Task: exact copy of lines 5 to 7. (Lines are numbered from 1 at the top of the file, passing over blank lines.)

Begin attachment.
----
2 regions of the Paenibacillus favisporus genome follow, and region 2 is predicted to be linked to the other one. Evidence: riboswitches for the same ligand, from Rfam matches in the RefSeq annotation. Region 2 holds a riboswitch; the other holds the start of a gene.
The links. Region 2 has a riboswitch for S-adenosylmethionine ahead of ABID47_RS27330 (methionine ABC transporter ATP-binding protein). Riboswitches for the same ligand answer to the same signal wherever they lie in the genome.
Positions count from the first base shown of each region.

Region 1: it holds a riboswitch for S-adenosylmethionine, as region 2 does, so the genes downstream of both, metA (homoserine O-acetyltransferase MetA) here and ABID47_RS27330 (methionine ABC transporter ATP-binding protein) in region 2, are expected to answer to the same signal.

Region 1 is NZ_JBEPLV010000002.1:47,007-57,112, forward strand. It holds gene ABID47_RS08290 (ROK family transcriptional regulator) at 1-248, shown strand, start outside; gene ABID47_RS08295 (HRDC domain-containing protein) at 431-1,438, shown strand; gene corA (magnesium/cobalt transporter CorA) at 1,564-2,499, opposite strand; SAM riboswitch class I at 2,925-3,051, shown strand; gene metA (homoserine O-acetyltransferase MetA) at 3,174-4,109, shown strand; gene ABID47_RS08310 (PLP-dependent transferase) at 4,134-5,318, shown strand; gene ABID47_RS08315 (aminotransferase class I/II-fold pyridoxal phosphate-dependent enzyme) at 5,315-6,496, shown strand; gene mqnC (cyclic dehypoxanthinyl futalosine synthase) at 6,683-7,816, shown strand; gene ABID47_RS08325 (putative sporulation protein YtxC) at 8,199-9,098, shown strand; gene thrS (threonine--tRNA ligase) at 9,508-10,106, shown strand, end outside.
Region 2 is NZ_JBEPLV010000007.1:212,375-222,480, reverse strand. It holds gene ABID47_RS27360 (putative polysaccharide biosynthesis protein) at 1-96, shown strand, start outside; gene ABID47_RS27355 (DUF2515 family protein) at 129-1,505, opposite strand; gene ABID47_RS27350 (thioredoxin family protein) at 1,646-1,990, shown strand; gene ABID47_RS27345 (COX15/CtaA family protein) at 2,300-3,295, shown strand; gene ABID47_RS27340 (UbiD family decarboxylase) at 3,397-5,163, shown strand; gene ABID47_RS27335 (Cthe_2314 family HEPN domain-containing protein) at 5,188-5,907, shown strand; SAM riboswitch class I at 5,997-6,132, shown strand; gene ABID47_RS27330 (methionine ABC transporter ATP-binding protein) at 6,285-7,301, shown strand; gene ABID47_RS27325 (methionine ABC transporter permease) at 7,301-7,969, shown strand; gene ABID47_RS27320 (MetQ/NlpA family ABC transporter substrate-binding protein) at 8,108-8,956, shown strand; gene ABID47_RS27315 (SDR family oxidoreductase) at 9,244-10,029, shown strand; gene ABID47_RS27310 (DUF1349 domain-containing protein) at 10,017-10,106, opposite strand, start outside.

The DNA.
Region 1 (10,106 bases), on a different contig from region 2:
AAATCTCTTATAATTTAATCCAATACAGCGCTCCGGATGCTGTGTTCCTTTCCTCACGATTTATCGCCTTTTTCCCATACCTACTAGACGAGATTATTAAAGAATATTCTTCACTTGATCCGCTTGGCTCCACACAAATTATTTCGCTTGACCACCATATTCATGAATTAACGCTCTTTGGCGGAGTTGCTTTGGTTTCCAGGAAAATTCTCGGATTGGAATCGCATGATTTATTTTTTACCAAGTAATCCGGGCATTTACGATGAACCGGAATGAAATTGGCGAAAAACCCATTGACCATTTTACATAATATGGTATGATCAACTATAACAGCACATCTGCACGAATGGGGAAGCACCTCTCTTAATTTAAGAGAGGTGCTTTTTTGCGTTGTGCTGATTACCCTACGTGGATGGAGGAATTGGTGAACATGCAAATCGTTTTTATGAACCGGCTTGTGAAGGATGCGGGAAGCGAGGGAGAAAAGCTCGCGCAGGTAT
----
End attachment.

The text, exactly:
Region 1 is NZ_JBEPLV010000002.1:47,007-57,112, forward strand. It holds gene ABID47_RS08290 (ROK family transcriptional regulator) at 1-248, shown strand, start outside; gene ABID47_RS08295 (HRDC domain-containing protein) at 431-1,438, shown strand; gene corA (magnesium/cobalt transporter CorA) at 1,564-2,499, opposite strand; SAM riboswitch class I at 2,925-3,051, shown strand; gene metA (homoserine O-acetyltransferase MetA) at 3,174-4,109, shown strand; gene ABID47_RS08310 (PLP-dependent transferase) at 4,134-5,318, shown strand; gene ABID47_RS08315 (aminotransferase class I/II-fold pyridoxal phosphate-dependent enzyme) at 5,315-6,496, shown strand; gene mqnC (cyclic dehypoxanthinyl futalosine synthase) at 6,683-7,816, shown strand; gene ABID47_RS08325 (putative sporulation protein YtxC) at 8,199-9,098, shown strand; gene thrS (threonine--tRNA ligase) at 9,508-10,106, shown strand, end outside.
Region 2 is NZ_JBEPLV010000007.1:212,375-222,480, reverse strand. It holds gene ABID47_RS27360 (putative polysaccharide biosynthesis protein) at 1-96, shown strand, start outside; gene ABID47_RS27355 (DUF2515 family protein) at 129-1,505, opposite strand; gene ABID47_RS27350 (thioredoxin family protein) at 1,646-1,990, shown strand; gene ABID47_RS27345 (COX15/CtaA family protein) at 2,300-3,295, shown strand; gene ABID47_RS27340 (UbiD family decarboxylase) at 3,397-5,163, shown strand; gene ABID47_RS27335 (Cthe_2314 family HEPN domain-containing protein) at 5,188-5,907, shown strand; SAM riboswitch class I at 5,997-6,132, shown strand; gene ABID47_RS27330 (methionine ABC transporter ATP-binding protein) at 6,285-7,301, shown strand; gene ABID47_RS27325 (methionine ABC transporter permease) at 7,301-7,969, shown strand; gene ABID47_RS27320 (MetQ/NlpA family ABC transporter substrate-binding protein) at 8,108-8,956, shown strand; gene ABID47_RS27315 (SDR family oxidoreductase) at 9,244-10,029, shown strand; gene ABID47_RS27310 (DUF1349 domain-containing protein) at 10,017-10,106, opposite strand, start outside.

The DNA.